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This Pump Station Runs on Innovation. And Coffee. Lots of Coffee.

Posted on May 22, 2017 by | Comments Off

If you live here, this will come as no surprise: Hampton Roads is really flat. It’s life at sea level, and the combination of past construction on wetlands, rising sea level and sinking ground (called relative sea level rise) has turned southeastern Virginia into a poster-child for sea level rise impacts. Hampton Roads is rated second only to New Orleans as the area most vulnerable to relative sea level rise in the United States. All eyes are on us and it’s got everyone talking “resiliency.” How do we prepare?  How do we adapt? One way HRSD is taking action is through SWIFT, an initiative to replenish the aquifer with purified water in an effort to stop the ground from sinking. 

But we’ve been living the low-lying life here for . . . well, forever. And some things we had to learn a long time ago.  For example, when you live sans elevation, you can’t rely on gravity to move water for you. It can’t flow downhill without a hill, so you’ve got to move it. Wastewater from homes and businesses needs to be moved to a wastewater treatment plant and cleaned, so we’ve got to pump it there. We do this with pump stations, and HRSD has over 100 of them. 

You need a birds-eye view when infrastructure goes 30 feet into the ground.

Construction at HRSD’s Bridge Street Pump Station.  You need a birds-eye view when infrastructure goes 30 feet into the ground.

These pump stations need to be maintained and they need to meet the needs of the population pumping to them, or else sewage spills out into the environment. More people = more flushes = more wastewater flowing through the pipes. Today, HRSD is 60% of the way through a project to replace a pump station in Hampton that is past its useful life in terms of age and capacity. This pump station is over 70 years old!  The new Bridge Street Pump Station incorporates the latest technology and will be able to handle the flushes, showers and dishwashing of a growing population in downtown Hampton. Without this investment in infrastructure, wastewater overflows would occur, spilling dirty water into our waterways.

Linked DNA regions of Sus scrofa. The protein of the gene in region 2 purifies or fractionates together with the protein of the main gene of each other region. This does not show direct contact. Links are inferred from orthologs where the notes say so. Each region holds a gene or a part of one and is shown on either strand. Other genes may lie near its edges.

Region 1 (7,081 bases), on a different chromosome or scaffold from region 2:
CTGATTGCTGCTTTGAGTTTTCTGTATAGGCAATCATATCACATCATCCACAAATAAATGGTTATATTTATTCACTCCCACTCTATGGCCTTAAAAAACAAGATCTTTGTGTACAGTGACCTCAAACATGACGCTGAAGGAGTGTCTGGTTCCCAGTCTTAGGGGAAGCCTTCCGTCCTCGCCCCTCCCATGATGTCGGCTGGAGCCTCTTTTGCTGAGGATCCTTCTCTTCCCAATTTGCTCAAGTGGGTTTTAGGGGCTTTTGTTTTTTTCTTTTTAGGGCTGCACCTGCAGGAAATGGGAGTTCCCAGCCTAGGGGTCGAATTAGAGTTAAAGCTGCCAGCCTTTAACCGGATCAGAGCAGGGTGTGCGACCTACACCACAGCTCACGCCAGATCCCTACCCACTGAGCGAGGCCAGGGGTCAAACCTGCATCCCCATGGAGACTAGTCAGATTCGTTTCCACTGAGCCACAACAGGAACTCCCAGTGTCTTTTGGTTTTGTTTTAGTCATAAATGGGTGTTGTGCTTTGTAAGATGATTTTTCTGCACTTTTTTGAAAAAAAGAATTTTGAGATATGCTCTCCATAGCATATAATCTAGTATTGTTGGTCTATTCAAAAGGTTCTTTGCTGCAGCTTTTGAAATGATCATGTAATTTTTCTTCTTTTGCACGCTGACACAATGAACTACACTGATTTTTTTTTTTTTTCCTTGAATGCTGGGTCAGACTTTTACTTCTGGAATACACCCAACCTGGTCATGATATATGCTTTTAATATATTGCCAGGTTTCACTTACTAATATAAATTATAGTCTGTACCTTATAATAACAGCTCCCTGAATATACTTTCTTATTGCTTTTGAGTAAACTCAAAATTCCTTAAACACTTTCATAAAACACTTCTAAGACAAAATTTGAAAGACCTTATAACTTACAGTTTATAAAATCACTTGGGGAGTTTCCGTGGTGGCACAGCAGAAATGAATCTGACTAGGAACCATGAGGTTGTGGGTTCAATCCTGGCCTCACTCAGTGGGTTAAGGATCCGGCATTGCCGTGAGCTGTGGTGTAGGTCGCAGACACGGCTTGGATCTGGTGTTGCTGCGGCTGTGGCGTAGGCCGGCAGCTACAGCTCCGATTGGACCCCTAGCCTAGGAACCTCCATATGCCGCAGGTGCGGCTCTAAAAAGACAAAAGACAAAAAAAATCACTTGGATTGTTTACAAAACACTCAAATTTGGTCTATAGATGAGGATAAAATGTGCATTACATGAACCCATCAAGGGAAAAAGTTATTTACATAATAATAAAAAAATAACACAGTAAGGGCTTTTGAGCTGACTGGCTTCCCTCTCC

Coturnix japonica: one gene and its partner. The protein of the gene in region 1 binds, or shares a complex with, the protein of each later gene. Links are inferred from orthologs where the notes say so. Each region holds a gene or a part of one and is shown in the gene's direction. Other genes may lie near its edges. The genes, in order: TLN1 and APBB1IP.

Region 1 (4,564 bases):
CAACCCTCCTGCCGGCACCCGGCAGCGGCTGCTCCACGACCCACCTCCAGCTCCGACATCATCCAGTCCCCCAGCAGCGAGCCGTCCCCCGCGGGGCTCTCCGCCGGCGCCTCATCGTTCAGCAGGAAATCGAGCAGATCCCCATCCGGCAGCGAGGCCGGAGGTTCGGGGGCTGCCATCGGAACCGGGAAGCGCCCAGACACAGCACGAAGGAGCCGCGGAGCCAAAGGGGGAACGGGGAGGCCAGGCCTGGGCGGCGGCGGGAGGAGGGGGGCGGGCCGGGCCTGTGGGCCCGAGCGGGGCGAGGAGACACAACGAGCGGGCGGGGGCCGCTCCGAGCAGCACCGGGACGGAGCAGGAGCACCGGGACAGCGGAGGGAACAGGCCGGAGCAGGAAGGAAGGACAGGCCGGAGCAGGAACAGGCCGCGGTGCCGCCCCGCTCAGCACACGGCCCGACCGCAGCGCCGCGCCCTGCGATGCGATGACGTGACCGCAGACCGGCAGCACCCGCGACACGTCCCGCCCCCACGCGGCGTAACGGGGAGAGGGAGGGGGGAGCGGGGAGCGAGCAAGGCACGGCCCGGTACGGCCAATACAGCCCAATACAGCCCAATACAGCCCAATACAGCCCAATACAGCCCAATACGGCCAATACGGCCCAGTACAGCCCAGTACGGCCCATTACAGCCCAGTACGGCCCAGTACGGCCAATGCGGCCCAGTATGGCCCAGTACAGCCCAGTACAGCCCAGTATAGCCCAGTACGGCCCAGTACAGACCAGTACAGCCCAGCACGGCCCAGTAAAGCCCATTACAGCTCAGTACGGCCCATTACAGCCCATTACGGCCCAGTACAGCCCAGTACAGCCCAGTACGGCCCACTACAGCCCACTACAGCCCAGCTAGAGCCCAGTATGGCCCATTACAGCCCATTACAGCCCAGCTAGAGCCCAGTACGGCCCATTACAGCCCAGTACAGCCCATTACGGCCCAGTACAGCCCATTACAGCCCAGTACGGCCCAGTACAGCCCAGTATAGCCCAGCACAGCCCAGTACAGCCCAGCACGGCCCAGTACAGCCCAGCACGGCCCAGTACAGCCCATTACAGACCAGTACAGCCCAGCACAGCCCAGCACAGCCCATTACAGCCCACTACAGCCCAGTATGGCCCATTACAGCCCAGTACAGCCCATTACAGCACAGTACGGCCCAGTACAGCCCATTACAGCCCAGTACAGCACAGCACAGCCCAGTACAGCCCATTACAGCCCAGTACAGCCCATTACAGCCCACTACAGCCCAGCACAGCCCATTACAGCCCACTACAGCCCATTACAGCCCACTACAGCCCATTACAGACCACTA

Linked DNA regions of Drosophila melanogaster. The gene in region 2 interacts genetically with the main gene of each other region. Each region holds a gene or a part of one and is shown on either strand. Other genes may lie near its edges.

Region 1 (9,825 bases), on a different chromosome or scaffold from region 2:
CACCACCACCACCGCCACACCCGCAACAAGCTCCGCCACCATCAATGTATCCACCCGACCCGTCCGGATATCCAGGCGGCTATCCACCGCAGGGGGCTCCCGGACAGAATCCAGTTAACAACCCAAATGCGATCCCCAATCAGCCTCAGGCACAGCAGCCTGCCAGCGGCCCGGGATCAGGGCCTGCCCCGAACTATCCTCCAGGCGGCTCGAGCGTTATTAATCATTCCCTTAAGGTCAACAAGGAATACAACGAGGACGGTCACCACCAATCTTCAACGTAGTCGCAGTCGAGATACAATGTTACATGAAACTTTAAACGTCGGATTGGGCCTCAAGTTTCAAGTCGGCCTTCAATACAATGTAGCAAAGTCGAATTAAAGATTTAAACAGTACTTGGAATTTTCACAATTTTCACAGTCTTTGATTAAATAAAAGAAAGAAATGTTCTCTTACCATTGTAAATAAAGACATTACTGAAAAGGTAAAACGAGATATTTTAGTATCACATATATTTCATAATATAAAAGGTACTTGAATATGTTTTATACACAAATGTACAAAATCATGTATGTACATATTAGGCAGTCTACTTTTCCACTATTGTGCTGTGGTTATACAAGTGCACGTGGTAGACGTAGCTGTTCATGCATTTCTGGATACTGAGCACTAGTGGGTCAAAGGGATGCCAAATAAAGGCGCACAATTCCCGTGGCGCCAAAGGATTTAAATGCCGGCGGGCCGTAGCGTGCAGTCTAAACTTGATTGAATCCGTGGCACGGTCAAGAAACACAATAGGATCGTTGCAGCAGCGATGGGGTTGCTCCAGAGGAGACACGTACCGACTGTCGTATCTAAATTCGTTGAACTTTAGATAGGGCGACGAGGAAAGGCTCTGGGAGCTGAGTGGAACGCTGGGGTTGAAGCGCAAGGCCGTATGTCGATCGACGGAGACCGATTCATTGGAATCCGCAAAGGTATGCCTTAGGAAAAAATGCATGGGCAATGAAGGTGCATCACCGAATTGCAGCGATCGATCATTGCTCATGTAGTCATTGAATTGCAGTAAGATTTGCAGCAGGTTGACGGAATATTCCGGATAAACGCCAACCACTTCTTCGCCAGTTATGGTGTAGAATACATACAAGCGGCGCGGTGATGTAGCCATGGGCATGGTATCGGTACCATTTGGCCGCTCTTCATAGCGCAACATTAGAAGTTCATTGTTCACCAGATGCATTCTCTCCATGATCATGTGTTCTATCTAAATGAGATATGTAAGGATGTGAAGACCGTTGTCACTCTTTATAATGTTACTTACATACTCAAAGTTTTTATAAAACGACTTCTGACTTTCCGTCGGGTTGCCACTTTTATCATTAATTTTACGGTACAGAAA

But this is not your run-of-the-mill pump station.  As HRSD’s General Manager, Ted Henifin, always says, “We reserve the right to be smarter tomorrow.” The new $12.4 million Bridge Street Pump Station is designed to pump up to 16.6 million gallons of wastewater per day and will be resistant to tidal flooding as well as the effects of long-term relative sea level rise. It’s also designed to look like a house and blend naturally with the surrounding neighborhood. Here’s what will lie beneath that homey-looking exterior:

  1. Walls that go down more than 30 feet into the ground.
  2. 5 pumps at the bottom of the pump station:  two 75-horsepower pumps and three 300-horsepower pumps.
  3. Pipes that range from eight to 48 inches in diameter.
  4. 2,700 cubic yards of concrete, grout and fill (to date).
  5. 14 concrete walls, each of them three-feet thick.

Designing for the future is not cheap, but our local economy is benefiting before this project is even complete. There is a wide range of contractors involved:  heavy equipment operators, pipe layers, electricians, plumbers, etc. The number of man hours between HRSD and the local engineering experts and local construction staff hired for this project, still with 10 months to go, is impressive. To date, this project has required approximately 1,400 man hours from HRSD, with HDR completing over 11,000 man hours and MEB General Contractors reaching almost 13,000 man hours. That’s TENS OF THOUSANDS of man hours for this one project in less than three years. HDR’s Inspector is also estimated to have downed 750 cups of coffee in order to keep pace with all this work, so the local economic impact from coffee consumption alone is surely noteworthy.

The Bridge Street Pump Station project and HRSD’s VIP project both take a proactive approach to address aging infrastructure. When completed, these projects will improve HRSD’s ability to handle more frequent peak flows as a result of sea level rise. Check out HRSD’s Time To Build Video to learn more about these efforts to invest in infrastructure, build our community, and grow our economy.

Posted in: Waterways

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It’s Time to Build: This Is Not Your Mother’s Wastewater Treatment Plant

Posted on May 15, 2017 by | Comments Off